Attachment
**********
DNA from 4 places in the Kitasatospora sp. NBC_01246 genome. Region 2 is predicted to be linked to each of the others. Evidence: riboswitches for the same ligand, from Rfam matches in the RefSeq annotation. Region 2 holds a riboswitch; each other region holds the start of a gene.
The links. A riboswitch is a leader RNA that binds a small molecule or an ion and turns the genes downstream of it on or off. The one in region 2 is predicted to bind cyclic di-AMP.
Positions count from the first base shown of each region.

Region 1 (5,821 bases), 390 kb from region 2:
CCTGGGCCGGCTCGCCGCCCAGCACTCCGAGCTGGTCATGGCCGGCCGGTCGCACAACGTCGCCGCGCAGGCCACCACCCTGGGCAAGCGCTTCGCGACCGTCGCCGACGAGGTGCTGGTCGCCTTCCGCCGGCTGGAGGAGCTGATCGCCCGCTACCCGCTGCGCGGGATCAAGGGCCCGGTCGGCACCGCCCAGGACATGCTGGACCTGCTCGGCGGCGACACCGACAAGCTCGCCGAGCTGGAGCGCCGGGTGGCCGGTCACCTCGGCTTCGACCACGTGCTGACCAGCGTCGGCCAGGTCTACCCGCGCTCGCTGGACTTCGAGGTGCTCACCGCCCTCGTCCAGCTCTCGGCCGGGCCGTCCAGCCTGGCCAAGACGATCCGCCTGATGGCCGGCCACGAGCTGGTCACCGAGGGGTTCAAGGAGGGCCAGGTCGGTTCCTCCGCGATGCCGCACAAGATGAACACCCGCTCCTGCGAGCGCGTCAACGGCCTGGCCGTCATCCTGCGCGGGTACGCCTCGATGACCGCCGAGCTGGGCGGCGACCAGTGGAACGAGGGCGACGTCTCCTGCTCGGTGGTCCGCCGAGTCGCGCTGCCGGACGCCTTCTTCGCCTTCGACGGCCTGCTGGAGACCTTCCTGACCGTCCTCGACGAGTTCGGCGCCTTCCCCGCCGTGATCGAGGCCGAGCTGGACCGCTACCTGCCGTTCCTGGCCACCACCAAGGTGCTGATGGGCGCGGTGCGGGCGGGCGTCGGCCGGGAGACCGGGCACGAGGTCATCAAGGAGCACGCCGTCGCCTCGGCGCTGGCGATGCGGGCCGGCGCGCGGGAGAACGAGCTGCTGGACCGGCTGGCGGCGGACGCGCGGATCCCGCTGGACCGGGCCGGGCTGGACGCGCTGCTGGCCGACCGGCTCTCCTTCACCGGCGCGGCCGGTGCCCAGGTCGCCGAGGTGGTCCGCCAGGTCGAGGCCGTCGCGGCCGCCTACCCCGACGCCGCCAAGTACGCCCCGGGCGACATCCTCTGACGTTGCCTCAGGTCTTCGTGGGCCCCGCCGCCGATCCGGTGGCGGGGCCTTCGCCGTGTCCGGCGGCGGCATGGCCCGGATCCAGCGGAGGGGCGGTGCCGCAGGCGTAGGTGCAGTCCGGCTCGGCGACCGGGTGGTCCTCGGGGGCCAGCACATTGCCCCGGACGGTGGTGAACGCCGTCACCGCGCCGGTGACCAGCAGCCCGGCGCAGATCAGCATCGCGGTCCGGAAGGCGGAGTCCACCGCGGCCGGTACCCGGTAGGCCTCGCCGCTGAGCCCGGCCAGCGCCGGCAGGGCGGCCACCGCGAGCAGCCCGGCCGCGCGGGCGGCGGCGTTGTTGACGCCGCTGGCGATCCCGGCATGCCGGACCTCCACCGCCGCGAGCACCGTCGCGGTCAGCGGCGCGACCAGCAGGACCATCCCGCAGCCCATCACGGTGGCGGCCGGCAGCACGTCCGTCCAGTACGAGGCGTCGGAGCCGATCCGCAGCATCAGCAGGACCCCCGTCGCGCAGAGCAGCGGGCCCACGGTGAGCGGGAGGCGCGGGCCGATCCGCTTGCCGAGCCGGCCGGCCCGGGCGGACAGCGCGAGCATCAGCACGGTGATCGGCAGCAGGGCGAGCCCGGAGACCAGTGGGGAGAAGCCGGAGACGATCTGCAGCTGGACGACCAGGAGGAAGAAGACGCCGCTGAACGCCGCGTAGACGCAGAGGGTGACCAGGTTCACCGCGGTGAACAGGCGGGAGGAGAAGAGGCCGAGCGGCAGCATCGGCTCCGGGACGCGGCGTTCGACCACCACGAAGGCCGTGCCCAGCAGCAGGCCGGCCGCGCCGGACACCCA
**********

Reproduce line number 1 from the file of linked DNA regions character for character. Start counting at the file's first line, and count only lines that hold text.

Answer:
DNA from 4 places in the Kitasatospora sp. NBC_01246 genome. Region 2 is predicted to be linked to each of the others. Evidence: riboswitches for the same ligand, from Rfam matches in the RefSeq annotation. Region 2 holds a riboswitch; each other region holds the start of a gene.